I finally set a date for breast reconstruction and it excited me that I would finally be able to shelve this chapter (plus have a new bangin’ bod). I took advantage of my company’s free educational benefits. I applied and was accepted into “Fashion Design Management” certificate program. I understand the creative side but wanted to learn more about the business side. I reached out to friends I hadn’t seen for years because of the pandemic and set dates to visit with them. I decided visiting NYC only once in 2022 was not good enough and this was the first REAL Autumn/Winter fashion season since 2020. I had points so I booked my flight.
When I opened up to the universe, I found abundance, even when obsticles blocked the way. I almost canceled my NYC trip. I really wanted to go but I started thinking about my next medical proceedure, corresponding leave of absence and short term disability pay (60% vs.100%) and I felt a little uneasy about spending the extra money. I decided to be open and just like that, I received a text from my friend, Evelyn, asking when my next trip was. I filled her in on the dates and she asked if I’d like company. So we made a plan and February 9th couldn’t get here quick enough. There were 6 things I had to do and the rest of the time was free for what ever. Those things were: 1) check out a NYFW production that also produces in Paris, 2&3) schedule time with Amanda (whom I hadn’t seen since 2020) and Sal (whom I hadn’t seen since 2018), 4) go to mass at St. Patrick’s Cathedral, 5) get some work done at at Louis Vuiton and Gucci and 6) visit the Museum at the FIT .
We arrived after a full day of travel and checked into the hotel, freshened up and headed down to the hotel bar for happy hour. We had reservations for a speakeasy in the East Village. I knew I’d be recovering from surgery for her March milestone birthday so I wanted to take her to someplace fabulous to celebrate. And it was! The front was a pawn shop that opened to a sweeping staircase with beautiful chandler that welcomed you to the hostess station and bar. We celebrated our arrival with a cocktail before we were escorted to our table.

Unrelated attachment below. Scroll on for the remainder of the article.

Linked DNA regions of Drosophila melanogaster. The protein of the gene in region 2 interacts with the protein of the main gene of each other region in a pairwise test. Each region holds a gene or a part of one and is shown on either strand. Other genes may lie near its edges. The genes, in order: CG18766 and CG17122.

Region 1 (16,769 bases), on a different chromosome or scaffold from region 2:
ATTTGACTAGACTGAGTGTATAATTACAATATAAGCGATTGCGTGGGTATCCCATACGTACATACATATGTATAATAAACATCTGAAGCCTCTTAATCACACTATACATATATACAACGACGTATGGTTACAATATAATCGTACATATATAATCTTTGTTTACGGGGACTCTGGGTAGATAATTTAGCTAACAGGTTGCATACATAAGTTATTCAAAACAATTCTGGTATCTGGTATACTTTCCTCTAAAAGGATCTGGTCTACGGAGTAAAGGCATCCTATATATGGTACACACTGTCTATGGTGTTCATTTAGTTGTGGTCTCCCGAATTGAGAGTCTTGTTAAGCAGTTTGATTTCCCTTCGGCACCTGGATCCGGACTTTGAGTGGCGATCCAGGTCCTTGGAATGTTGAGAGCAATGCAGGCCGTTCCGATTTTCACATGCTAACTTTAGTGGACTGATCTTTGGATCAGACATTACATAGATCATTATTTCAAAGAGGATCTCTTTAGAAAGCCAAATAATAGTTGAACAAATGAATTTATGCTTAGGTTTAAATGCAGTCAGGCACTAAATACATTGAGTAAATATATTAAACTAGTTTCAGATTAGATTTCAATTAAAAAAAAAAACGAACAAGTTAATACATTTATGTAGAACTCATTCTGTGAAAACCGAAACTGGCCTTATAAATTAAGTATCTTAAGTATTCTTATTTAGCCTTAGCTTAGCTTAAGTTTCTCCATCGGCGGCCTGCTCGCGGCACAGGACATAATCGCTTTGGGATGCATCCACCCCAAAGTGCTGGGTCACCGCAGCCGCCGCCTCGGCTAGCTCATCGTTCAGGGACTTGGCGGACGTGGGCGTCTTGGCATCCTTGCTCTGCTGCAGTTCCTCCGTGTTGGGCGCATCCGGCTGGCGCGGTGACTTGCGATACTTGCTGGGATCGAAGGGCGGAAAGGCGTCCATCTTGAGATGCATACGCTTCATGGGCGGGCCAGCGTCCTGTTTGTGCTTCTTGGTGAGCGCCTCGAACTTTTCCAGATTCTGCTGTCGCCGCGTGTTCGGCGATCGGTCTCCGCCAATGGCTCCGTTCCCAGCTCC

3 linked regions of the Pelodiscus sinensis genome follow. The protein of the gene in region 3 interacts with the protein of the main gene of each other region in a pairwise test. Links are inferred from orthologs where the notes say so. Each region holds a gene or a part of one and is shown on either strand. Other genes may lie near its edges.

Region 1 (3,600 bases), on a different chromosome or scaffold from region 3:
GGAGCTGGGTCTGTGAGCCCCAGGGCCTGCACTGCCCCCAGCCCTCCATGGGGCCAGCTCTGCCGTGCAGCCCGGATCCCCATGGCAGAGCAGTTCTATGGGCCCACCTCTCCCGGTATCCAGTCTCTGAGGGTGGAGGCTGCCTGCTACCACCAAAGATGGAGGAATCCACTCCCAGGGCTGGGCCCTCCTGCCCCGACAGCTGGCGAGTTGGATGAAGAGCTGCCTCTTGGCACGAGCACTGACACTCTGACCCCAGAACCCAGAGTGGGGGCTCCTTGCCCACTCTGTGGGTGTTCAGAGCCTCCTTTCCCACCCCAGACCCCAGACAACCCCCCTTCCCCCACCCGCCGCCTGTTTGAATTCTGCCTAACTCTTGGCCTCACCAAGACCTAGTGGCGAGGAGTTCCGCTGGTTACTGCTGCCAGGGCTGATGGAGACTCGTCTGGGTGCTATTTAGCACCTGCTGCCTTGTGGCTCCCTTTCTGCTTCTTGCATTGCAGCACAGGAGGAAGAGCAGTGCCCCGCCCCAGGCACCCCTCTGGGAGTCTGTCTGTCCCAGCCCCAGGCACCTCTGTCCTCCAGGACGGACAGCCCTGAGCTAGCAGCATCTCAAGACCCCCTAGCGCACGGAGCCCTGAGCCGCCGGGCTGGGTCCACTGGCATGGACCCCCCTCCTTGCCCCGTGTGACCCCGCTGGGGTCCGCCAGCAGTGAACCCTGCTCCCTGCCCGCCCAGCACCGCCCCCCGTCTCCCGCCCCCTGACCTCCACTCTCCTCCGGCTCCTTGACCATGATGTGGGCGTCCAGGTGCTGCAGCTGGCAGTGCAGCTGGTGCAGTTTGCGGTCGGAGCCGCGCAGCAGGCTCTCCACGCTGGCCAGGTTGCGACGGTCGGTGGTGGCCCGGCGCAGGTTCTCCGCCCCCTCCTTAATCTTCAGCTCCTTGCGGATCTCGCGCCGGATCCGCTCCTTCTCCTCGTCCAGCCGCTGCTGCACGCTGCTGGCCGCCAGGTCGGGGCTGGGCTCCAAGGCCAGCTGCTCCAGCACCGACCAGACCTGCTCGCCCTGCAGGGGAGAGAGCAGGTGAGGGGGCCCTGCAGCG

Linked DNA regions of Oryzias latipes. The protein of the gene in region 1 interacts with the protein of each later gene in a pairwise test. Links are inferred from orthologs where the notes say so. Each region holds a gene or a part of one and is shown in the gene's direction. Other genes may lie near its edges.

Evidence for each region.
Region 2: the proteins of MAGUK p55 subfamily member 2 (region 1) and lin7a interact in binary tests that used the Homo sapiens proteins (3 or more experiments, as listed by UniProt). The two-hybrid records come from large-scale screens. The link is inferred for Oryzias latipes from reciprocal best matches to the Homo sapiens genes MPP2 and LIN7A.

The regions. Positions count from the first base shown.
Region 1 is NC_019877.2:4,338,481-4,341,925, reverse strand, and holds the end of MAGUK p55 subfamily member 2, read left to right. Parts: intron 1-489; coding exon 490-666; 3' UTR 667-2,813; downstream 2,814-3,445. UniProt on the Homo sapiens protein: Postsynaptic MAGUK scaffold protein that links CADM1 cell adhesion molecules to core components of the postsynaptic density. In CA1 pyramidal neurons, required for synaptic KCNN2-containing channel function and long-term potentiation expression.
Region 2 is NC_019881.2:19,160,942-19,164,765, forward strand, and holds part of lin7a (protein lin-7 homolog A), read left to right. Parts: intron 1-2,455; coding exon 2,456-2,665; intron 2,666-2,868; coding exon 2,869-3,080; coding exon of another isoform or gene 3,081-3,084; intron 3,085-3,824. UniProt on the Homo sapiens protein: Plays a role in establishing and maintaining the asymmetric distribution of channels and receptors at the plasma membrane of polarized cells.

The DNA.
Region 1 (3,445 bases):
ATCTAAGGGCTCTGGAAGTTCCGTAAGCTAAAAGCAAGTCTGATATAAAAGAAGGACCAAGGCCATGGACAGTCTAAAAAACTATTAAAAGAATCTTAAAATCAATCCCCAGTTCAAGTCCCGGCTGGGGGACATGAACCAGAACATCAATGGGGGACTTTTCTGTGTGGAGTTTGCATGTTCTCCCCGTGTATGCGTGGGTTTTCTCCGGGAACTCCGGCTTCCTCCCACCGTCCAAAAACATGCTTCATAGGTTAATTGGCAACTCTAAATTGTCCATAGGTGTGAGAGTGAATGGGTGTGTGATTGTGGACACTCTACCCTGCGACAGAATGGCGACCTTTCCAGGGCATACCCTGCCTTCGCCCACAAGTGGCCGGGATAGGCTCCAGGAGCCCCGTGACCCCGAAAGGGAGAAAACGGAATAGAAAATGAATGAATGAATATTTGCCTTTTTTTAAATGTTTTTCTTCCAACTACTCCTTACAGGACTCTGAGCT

The next day I had nothing scheduled and the only thing Evelyn wanted to do was to visit the Guggenheim. The weather was unseasonably mild and beautiful for February so we decided to walk from our midtown hotel, along 5th avenue and then through Central Park to the museum. It was my first visit to this museum it was a lovely afternoon for art. We walked about half way back until Evelyn asked if we could jump on the subway. We had walked 8 miles so I gave in and if you know me, you know riding the subway is a big compromise for me (HUGE). We opted to stay in that evening grabbing pizza and a bottle of wine from neighborhood establishments (I did have to send Isaiah a photo with the caption $2 pizza).